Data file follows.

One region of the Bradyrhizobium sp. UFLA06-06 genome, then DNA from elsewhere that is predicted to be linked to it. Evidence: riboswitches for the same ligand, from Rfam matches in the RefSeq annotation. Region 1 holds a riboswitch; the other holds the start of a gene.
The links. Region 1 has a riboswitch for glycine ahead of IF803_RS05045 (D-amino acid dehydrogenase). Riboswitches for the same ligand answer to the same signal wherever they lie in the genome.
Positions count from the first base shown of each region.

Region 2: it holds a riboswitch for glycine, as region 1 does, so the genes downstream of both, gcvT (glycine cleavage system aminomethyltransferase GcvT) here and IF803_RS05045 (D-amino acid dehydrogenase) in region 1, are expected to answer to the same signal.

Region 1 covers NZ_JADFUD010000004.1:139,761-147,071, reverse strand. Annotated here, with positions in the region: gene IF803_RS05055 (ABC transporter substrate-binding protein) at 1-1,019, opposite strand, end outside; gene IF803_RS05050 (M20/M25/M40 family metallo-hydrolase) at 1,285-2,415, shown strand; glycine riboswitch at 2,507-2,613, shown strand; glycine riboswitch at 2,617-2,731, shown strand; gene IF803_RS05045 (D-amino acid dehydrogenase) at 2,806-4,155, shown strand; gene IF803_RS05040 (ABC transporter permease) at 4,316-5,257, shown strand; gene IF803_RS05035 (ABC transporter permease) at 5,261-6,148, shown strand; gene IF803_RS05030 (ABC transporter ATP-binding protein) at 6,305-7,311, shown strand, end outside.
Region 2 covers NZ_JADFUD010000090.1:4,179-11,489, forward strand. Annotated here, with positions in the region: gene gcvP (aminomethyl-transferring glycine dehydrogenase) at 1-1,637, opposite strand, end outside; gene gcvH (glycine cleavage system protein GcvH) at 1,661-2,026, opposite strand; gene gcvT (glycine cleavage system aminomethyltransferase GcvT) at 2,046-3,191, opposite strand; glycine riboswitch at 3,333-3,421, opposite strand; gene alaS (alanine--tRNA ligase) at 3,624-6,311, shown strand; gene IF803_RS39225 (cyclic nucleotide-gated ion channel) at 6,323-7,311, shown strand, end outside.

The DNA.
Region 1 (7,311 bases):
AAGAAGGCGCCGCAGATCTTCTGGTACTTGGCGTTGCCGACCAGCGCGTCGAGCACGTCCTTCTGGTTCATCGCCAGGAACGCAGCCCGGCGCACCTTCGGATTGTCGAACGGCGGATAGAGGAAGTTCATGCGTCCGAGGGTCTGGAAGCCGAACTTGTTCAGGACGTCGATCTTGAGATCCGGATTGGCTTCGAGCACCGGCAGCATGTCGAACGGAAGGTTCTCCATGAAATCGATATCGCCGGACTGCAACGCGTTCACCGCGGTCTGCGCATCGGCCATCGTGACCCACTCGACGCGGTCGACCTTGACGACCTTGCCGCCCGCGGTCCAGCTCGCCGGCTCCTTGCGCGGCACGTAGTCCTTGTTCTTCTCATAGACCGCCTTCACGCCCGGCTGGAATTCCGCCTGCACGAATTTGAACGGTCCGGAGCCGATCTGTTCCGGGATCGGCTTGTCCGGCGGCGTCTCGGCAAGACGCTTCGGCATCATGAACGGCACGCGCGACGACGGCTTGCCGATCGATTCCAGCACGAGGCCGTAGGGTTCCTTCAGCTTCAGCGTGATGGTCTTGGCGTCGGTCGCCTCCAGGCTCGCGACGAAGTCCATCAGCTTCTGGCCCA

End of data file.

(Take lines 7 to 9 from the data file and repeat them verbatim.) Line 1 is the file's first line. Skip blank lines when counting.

The DNA.
Region 1 (7,311 bases):
AAGAAGGCGCCGCAGATCTTCTGGTACTTGGCGTTGCCGACCAGCGCGTCGAGCACGTCCTTCTGGTTCATCGCCAGGAACGCAGCCCGGCGCACCTTCGGATTGTCGAACGGCGGATAGAGGAAGTTCATGCGTCCGAGGGTCTGGAAGCCGAACTTGTTCAGGACGTCGATCTTGAGATCCGGATTGGCTTCGAGCACCGGCAGCATGTCGAACGGAAGGTTCTCCATGAAATCGATATCGCCGGACTGCAACGCGTTCACCGCGGTCTGCGCATCGGCCATCGTGACCCACTCGACGCGGTCGACCTTGACGACCTTGCCGCCCGCGGTCCAGCTCGCCGGCTCCTTGCGCGGCACGTAGTCCTTGTTCTTCTCATAGACCGCCTTCACGCCCGGCTGGAATTCCGCCTGCACGAATTTGAACGGTCCGGAGCCGATCTGTTCCGGGATCGGCTTGTCCGGCGGCGTCTCGGCAAGACGCTTCGGCATCATGAACGGCACGCGCGACGACGGCTTGCCGATCGATTCCAGCACGAGGCCGTAGGGTTCCTTCAGCTTCAGCGTGATGGTCTTGGCGTCGGTCGCCTCCAGGCTCGCGACGAAGTCCATCAGCTTCTGGCCCA